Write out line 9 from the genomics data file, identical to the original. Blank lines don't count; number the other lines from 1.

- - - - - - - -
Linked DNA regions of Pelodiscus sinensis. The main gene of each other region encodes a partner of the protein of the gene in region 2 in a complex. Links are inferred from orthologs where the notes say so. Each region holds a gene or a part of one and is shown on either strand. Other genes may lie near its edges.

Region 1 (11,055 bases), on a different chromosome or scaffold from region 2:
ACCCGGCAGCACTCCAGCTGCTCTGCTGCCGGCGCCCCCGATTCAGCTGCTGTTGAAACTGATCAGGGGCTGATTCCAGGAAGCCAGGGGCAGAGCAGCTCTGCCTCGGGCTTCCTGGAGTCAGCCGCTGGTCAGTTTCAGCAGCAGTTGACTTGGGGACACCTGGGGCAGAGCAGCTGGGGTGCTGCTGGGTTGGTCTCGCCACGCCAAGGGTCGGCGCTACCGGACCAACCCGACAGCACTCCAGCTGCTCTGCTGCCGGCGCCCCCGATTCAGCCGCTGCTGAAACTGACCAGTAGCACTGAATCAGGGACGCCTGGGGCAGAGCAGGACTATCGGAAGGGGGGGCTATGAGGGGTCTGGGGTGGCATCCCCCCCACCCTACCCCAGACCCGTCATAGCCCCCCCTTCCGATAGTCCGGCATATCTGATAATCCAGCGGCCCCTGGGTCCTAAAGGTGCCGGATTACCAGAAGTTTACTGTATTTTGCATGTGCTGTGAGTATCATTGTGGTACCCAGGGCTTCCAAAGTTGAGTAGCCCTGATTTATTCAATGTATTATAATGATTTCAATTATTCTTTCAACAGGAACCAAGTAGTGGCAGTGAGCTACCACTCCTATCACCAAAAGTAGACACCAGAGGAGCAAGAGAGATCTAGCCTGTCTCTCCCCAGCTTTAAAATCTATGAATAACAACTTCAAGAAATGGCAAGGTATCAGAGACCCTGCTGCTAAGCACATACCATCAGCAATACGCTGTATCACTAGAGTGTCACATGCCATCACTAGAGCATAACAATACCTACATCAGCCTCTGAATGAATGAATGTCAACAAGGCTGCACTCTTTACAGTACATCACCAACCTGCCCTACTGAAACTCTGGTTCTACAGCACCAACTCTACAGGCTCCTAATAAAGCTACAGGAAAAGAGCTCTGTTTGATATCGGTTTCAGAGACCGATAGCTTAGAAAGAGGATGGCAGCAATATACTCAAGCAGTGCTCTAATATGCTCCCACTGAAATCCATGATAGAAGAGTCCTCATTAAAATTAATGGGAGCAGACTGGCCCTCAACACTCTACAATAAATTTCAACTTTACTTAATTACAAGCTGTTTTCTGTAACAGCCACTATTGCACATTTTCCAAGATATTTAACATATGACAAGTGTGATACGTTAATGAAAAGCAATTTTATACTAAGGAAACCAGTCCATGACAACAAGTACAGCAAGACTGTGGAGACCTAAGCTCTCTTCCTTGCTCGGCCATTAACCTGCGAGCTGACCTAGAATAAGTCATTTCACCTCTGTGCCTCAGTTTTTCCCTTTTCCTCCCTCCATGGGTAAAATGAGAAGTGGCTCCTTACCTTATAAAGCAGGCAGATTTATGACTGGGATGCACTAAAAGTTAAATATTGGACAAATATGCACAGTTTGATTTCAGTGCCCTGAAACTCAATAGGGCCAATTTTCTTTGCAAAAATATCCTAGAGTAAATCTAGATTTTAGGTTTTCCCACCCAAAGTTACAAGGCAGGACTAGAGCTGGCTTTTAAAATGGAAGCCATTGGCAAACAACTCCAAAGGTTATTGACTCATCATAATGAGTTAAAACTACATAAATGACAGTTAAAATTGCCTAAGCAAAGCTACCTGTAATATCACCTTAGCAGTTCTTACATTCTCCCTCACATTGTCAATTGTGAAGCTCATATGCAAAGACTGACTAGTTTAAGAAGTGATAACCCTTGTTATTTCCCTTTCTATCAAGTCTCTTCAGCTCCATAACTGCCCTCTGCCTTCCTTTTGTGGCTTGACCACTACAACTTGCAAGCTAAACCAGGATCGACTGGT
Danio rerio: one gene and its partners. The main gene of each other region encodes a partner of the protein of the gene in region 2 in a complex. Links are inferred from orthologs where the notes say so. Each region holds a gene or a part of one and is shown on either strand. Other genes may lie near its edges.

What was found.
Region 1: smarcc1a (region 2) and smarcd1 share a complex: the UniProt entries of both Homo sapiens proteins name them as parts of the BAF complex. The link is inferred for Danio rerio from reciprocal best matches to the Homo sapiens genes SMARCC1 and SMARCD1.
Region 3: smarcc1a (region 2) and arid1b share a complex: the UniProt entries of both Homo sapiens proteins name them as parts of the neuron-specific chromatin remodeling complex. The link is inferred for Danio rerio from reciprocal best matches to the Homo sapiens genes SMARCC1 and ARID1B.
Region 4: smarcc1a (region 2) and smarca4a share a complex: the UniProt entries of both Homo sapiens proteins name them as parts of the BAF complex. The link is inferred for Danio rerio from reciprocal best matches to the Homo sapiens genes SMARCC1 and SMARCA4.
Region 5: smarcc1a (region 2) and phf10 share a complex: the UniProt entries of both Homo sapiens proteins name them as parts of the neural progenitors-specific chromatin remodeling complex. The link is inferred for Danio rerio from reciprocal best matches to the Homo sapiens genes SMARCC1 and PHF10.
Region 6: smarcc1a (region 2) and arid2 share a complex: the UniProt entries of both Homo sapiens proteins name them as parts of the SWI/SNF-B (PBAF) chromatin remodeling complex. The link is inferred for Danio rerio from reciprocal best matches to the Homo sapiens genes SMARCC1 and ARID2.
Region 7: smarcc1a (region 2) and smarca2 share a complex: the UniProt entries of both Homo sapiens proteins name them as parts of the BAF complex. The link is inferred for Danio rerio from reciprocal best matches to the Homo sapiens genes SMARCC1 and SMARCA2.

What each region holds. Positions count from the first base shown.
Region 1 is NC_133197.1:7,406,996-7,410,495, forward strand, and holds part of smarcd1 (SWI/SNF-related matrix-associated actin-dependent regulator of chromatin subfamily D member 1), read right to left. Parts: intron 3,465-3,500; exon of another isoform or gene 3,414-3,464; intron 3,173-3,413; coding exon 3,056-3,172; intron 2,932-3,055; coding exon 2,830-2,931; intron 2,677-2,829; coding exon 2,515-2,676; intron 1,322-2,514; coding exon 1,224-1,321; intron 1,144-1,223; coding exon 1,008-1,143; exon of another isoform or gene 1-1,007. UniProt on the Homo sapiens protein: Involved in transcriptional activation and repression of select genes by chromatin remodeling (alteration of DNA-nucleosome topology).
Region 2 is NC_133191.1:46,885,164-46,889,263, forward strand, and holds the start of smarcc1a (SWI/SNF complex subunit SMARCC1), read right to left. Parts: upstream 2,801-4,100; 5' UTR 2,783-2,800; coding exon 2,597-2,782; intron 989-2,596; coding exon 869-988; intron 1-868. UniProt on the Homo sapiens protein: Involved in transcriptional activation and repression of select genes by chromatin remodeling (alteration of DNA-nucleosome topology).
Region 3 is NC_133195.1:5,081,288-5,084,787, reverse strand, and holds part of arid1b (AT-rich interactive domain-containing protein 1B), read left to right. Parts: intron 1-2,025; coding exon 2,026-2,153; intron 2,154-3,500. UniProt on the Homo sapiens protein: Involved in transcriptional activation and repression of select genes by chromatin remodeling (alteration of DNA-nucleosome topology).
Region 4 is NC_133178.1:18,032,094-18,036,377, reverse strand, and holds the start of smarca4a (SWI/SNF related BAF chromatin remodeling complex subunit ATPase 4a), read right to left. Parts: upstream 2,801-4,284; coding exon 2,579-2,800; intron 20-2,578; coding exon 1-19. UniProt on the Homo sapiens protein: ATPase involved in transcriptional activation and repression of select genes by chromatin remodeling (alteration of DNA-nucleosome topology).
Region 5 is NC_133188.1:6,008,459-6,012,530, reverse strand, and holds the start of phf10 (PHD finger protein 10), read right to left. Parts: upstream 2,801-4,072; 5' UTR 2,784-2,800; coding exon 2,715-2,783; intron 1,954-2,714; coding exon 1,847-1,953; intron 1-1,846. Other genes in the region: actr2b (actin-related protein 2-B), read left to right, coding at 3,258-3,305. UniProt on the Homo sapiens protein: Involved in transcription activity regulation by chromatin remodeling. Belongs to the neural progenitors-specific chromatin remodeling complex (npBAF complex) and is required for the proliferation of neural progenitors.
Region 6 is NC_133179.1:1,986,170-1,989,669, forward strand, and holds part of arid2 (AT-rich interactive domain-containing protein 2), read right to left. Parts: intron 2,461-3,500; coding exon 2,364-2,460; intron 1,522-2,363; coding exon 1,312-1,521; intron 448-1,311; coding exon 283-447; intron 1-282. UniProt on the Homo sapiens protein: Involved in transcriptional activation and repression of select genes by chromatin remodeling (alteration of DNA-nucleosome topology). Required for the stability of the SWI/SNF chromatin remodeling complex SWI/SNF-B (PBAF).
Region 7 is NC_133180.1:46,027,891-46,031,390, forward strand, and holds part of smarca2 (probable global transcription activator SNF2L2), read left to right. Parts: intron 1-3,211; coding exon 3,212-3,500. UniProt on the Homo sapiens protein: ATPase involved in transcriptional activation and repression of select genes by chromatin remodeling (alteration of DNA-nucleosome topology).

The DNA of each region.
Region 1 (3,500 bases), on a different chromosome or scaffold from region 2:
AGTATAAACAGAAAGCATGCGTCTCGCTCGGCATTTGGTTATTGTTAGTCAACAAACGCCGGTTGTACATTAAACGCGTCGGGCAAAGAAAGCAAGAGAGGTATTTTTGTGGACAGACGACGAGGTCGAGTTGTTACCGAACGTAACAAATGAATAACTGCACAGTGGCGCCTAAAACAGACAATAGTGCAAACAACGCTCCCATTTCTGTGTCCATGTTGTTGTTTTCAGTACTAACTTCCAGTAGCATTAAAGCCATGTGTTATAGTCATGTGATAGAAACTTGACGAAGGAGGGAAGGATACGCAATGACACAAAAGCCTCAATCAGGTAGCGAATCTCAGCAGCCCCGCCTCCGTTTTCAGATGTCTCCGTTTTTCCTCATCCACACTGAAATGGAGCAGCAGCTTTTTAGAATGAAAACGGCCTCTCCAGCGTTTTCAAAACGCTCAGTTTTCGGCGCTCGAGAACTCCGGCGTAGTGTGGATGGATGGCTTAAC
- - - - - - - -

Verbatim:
Region 5: smarcc1a (region 2) and phf10 share a complex: the UniProt entries of both Homo sapiens proteins name them as parts of the neural progenitors-specific chromatin remodeling complex. The link is inferred for Danio rerio from reciprocal best matches to the Homo sapiens genes SMARCC1 and PHF10.